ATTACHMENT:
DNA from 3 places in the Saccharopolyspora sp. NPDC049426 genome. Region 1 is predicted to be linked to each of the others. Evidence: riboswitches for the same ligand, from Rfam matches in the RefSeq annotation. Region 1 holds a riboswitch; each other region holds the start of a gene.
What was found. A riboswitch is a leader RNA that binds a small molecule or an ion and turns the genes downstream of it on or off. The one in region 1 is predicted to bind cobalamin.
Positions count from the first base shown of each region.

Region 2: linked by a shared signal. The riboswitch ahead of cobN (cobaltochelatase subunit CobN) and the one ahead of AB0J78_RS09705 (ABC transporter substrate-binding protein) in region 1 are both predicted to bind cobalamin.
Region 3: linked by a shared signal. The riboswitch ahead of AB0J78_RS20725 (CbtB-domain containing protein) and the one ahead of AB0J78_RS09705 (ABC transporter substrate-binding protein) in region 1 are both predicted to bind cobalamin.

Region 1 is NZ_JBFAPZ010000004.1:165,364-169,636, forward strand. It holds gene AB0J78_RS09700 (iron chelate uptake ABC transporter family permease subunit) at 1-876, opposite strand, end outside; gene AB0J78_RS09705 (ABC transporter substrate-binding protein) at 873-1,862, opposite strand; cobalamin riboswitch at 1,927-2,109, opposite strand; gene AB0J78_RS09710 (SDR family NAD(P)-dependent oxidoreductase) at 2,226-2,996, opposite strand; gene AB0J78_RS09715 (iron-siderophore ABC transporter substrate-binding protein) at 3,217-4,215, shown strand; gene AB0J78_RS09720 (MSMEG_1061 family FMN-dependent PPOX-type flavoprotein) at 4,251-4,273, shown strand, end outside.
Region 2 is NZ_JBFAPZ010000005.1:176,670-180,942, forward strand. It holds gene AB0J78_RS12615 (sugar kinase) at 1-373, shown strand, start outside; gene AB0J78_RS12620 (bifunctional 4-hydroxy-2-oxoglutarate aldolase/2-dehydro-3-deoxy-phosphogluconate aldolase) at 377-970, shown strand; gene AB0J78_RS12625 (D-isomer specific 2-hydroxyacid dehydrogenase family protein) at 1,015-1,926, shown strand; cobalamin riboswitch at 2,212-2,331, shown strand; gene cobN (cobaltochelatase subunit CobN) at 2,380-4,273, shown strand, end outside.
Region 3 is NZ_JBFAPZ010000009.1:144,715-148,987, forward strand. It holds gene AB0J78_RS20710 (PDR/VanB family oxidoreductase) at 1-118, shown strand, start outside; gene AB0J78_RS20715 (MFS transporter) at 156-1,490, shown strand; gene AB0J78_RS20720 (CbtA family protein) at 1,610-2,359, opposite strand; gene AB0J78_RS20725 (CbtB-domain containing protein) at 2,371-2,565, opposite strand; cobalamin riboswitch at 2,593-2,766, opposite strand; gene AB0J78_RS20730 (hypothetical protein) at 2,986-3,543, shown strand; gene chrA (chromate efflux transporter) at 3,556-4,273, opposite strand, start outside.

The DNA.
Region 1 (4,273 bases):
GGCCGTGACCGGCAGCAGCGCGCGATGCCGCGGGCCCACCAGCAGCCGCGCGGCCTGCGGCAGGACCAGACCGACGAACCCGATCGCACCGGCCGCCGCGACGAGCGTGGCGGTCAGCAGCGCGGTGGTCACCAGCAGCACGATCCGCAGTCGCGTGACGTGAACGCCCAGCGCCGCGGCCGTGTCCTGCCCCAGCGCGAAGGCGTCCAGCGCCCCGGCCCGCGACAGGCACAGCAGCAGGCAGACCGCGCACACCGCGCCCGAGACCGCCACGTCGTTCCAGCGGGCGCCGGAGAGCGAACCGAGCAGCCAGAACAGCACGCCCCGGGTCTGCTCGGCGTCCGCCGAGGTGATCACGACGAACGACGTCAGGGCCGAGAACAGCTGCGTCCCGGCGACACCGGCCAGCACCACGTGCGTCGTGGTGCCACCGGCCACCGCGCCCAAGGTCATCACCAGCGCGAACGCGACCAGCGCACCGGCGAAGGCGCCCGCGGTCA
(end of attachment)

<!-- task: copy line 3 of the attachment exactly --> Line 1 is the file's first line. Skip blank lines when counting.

Positions count from the first base shown of each region.